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13.02.2012

Recent developments in Egypt

Greens/EFA motion for a resolution

The European Parliament,

–        having regard to its previous resolutions on Egypt in particular of 17 February 2011 on the situation in Egypt, of 27 October 2011 on the situation in Egypt and Syria, in particular of Christian communities, and of 17 November 2011 on Egypt, in particular the case of blogger Alaa Abdel-Fattah

–        having regard to its annual reports on the situation of human rights in the world, and in particular to its resolution of 16 December 2010 on the Annual Report on Human Rights in the World 2009,

–        having regard to the Universal Declaration of Human Rights of 1948  and to Article 22 of the International Covenant on Civil and Political Rights of 1966, to which Egypt is party,

–        having regard to the statements by the Vice-President of the Commission/High Representative of the Union for Foreign Affairs and Security Policy (VP/HR) on Egypt, and in particular those on the violence the days before the parliamentarian elections, on 26 November 2011, on the continued crackdown on civil society in Egypt on 1 February 2012, on EU response on the football tragedy in Egypt on 2 February 2012, and her statement on 23 of January 2012 regarding the transferring power to civilian rule as quickly as possible,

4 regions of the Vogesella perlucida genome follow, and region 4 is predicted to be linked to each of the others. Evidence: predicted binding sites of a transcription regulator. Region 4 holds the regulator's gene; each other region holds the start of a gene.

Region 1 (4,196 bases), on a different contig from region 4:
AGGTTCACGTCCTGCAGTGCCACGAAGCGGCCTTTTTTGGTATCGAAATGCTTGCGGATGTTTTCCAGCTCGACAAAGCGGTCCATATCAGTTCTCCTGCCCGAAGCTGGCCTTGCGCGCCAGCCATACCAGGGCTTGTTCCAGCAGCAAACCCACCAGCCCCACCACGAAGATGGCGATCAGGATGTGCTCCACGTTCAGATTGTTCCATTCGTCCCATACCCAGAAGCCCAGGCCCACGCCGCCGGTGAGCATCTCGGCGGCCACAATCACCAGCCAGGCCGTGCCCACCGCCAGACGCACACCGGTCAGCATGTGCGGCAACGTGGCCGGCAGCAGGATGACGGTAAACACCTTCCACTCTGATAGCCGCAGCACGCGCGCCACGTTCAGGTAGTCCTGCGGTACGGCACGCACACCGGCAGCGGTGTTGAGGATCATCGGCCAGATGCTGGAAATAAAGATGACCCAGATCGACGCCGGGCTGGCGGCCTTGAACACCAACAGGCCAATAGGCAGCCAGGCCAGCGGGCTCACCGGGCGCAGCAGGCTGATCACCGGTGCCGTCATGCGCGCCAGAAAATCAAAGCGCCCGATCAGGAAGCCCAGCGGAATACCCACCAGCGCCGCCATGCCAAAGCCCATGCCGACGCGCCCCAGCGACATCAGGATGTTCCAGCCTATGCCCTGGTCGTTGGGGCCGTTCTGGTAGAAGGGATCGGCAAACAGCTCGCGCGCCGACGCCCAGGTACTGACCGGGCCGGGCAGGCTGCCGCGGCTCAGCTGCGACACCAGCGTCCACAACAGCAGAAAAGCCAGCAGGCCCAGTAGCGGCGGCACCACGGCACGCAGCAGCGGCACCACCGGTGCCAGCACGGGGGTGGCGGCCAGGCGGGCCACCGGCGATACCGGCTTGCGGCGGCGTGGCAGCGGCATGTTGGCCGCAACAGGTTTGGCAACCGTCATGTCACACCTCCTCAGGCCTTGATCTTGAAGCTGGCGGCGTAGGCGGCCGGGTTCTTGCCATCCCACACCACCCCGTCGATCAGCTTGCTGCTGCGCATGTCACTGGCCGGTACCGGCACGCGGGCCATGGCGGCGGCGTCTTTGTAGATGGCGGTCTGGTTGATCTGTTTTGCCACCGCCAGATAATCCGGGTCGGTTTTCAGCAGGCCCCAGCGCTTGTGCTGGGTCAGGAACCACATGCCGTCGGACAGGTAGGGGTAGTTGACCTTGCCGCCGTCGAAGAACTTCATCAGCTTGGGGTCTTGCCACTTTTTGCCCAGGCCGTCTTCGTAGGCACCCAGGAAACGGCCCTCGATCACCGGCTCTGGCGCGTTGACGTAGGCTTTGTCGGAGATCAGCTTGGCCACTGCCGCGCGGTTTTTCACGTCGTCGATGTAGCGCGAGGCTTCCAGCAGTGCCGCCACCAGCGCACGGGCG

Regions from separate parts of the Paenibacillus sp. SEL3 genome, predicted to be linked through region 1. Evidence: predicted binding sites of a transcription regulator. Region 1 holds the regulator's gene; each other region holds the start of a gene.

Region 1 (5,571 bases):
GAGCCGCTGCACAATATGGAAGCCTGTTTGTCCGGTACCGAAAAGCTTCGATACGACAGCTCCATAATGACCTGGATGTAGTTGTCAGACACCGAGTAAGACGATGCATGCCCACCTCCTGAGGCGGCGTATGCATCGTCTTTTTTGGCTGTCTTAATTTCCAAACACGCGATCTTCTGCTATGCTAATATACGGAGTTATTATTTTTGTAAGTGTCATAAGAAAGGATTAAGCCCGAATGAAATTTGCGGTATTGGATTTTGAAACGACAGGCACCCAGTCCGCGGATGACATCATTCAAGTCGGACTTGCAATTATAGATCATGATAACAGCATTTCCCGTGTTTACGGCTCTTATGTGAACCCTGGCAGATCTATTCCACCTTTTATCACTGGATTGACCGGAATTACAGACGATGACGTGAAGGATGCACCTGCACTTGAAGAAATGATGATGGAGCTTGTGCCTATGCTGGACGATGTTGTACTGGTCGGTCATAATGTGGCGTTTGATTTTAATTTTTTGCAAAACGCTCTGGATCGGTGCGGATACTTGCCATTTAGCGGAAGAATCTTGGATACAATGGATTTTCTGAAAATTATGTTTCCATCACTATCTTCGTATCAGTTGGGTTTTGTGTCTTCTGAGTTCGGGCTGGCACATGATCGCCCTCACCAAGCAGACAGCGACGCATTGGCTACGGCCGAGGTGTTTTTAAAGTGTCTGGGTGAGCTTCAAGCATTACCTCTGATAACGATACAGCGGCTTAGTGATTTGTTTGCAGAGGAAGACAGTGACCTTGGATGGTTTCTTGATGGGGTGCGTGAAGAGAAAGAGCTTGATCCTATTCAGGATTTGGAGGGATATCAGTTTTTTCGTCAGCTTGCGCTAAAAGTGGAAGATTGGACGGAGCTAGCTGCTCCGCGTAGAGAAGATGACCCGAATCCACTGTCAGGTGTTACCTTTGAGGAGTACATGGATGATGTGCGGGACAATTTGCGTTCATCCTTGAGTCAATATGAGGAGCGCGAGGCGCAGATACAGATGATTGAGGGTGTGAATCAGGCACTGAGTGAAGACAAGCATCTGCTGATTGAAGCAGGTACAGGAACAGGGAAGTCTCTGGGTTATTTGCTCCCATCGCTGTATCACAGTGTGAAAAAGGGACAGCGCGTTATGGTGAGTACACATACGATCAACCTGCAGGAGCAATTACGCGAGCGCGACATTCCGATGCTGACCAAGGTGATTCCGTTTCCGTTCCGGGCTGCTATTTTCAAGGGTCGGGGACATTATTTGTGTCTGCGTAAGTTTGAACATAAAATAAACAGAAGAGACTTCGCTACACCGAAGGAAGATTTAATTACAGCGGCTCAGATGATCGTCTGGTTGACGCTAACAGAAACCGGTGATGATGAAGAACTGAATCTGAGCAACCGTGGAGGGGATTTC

–        having regard to the Foreign Affairs Council Conclusions of 10 October 2011, having regard to the European Council Conclusions on Egypt on 23 October 2011,

–        having regard to the Joint Communication on ‘A new response to a changing neighbourhood’ of the European Commission and the HR/VP to the European Parliament, the Council, the European Economic and Social Committee and the Committee of Regions of 25 May 2011,

–        having regard to the European Union Guidelines on Human Rights Defenders,

–        having regard to Rule 122(5) of its Rules of Procedure,

A.     whereas a committee to review civil institutions and NGOs aimed at tightening legal control on foreign funding of civil society organizations was announced in October 2011 and consequently a request was issued to the Central Bank to monitor all bank transitions of NGOs; whereas, at the same time, the state security prosecutor accused organisations that have illegally received funding from foreign sources of “grand treason” and “conspiracy” against Egypt through foreign agendas aimed at harming Egyptian national security; whereas the defamatory campaign against these organisations launched by the state-owned press served to de-legitimise and stigmatise them in the eyes of the public as actors acting against the interest of Egypt;